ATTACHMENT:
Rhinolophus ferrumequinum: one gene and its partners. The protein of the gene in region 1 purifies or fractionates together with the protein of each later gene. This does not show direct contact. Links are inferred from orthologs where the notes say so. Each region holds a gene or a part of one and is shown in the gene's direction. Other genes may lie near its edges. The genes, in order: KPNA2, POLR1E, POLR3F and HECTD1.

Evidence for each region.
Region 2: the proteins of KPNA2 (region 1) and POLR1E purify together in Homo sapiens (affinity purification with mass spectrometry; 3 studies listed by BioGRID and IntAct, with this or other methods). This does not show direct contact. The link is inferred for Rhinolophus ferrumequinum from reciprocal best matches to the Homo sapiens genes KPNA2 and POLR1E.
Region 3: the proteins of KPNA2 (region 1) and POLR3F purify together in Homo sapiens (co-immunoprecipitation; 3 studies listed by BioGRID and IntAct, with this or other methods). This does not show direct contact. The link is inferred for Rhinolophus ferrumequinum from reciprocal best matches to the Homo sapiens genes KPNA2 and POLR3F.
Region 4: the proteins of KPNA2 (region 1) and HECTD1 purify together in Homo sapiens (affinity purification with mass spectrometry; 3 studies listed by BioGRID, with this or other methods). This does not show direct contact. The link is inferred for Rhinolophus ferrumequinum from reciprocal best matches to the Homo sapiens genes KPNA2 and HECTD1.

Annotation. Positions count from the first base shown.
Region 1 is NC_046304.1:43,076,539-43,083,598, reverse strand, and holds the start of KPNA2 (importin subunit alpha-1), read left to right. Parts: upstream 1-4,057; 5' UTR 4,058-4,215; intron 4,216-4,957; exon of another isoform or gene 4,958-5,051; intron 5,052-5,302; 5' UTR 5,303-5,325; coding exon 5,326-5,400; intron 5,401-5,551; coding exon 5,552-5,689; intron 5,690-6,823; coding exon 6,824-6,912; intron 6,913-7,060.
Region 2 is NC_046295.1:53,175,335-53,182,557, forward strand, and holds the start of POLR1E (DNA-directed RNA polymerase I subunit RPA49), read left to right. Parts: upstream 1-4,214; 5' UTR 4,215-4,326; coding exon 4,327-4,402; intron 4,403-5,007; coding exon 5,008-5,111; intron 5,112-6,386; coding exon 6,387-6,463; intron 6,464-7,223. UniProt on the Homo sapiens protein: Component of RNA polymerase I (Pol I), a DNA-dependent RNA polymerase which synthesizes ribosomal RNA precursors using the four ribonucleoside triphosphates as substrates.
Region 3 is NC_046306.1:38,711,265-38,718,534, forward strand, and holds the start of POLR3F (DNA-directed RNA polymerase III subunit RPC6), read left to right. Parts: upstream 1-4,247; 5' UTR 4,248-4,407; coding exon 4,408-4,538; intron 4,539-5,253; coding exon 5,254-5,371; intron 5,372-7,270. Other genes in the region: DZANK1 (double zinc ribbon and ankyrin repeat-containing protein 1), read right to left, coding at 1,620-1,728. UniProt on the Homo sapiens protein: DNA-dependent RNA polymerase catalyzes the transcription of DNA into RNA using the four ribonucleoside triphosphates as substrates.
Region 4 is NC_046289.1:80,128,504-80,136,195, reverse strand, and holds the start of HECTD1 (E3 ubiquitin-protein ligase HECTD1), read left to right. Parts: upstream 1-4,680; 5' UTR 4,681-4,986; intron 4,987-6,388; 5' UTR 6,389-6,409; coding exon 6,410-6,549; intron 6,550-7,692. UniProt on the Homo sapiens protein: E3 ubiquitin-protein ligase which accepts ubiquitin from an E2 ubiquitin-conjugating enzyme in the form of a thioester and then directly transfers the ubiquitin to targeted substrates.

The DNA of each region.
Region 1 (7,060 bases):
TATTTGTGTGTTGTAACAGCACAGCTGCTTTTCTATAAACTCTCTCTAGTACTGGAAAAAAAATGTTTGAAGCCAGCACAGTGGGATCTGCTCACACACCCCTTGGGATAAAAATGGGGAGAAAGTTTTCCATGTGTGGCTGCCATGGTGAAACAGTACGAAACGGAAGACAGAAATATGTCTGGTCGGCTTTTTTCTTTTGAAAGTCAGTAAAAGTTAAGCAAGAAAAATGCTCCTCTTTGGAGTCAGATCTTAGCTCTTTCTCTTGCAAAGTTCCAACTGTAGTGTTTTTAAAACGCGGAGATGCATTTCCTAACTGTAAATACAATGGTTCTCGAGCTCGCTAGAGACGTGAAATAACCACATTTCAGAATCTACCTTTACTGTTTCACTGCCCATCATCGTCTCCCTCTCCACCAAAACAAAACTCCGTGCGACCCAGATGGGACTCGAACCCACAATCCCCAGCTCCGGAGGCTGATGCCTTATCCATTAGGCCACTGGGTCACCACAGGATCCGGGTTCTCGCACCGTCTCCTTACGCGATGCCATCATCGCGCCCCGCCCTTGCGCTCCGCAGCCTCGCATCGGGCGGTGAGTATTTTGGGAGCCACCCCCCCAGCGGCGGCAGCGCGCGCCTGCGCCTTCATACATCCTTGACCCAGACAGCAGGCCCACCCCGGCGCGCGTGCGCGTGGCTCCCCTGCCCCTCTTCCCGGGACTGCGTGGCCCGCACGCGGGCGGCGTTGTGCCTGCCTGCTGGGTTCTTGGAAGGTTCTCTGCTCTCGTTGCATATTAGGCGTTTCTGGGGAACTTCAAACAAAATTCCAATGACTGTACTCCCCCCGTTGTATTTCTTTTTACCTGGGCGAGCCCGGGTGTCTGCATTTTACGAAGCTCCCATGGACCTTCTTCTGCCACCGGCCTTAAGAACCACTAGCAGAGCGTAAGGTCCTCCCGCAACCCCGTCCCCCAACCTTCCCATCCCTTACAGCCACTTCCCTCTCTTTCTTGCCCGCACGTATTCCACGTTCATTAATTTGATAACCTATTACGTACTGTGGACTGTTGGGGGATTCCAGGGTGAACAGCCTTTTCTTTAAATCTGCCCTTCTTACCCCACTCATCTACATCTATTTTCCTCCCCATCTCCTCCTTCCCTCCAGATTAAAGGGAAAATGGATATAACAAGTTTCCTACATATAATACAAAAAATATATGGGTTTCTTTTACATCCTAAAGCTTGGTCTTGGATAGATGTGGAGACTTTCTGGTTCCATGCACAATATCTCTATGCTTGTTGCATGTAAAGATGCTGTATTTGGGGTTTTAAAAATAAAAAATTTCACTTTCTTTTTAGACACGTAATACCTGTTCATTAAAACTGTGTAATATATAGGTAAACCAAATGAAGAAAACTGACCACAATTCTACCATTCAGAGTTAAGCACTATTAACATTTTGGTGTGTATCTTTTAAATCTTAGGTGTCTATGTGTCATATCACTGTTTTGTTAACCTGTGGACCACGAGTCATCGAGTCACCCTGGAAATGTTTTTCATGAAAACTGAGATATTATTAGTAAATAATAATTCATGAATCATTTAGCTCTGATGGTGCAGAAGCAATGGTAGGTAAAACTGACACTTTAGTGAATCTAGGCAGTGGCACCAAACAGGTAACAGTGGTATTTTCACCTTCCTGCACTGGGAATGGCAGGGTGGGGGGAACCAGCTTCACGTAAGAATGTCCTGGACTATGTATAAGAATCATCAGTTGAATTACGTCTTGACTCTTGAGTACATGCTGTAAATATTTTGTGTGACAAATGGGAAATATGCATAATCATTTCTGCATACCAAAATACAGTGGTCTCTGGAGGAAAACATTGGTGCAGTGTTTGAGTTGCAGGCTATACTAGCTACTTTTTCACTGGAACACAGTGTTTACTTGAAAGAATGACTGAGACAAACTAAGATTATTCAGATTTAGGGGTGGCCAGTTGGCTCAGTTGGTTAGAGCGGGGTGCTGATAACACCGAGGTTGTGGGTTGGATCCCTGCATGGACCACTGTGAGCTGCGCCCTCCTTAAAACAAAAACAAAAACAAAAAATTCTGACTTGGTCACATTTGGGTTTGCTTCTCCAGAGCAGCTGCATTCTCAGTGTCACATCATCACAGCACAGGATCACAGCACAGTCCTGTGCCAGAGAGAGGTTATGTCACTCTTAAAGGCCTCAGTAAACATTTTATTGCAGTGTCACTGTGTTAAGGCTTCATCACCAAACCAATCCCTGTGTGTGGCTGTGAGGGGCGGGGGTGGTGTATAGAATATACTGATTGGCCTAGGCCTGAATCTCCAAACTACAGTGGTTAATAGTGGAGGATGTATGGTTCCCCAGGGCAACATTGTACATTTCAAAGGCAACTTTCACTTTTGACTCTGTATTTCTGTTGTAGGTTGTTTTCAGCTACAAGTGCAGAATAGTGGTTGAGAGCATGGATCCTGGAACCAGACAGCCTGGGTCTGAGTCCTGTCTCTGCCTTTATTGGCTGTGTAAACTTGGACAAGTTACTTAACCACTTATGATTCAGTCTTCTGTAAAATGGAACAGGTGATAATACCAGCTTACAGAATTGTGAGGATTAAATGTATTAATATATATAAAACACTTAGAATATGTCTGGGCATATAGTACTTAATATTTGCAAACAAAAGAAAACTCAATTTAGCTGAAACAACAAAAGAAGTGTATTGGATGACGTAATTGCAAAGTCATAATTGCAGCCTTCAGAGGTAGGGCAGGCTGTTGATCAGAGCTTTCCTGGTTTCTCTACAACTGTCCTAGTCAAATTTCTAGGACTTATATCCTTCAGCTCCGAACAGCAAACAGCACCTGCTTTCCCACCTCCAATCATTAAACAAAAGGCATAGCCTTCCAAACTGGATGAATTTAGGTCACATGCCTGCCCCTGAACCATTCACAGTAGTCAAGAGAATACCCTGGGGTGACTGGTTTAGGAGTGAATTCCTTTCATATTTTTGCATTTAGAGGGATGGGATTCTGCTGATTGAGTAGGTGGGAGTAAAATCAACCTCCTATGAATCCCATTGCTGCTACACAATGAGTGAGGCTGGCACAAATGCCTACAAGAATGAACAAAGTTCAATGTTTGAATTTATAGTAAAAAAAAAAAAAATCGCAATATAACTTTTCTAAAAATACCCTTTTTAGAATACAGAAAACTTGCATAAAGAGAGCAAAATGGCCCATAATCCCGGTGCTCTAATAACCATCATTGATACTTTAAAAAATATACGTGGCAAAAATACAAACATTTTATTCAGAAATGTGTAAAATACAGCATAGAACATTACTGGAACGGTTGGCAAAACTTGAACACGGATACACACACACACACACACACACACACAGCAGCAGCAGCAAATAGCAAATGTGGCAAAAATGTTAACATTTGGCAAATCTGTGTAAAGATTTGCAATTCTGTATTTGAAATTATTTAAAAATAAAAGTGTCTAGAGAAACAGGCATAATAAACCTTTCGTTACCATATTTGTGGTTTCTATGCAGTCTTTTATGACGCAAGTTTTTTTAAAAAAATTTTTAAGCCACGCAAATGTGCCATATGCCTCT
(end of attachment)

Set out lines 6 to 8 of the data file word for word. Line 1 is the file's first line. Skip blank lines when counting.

Annotation. Positions count from the first base shown.
Region 1 is NC_046304.1:43,076,539-43,083,598, reverse strand, and holds the start of KPNA2 (importin subunit alpha-1), read left to right. Parts: upstream 1-4,057; 5' UTR 4,058-4,215; intron 4,216-4,957; exon of another isoform or gene 4,958-5,051; intron 5,052-5,302; 5' UTR 5,303-5,325; coding exon 5,326-5,400; intron 5,401-5,551; coding exon 5,552-5,689; intron 5,690-6,823; coding exon 6,824-6,912; intron 6,913-7,060.
Region 2 is NC_046295.1:53,175,335-53,182,557, forward strand, and holds the start of POLR1E (DNA-directed RNA polymerase I subunit RPA49), read left to right. Parts: upstream 1-4,214; 5' UTR 4,215-4,326; coding exon 4,327-4,402; intron 4,403-5,007; coding exon 5,008-5,111; intron 5,112-6,386; coding exon 6,387-6,463; intron 6,464-7,223. UniProt on the Homo sapiens protein: Component of RNA polymerase I (Pol I), a DNA-dependent RNA polymerase which synthesizes ribosomal RNA precursors using the four ribonucleoside triphosphates as substrates.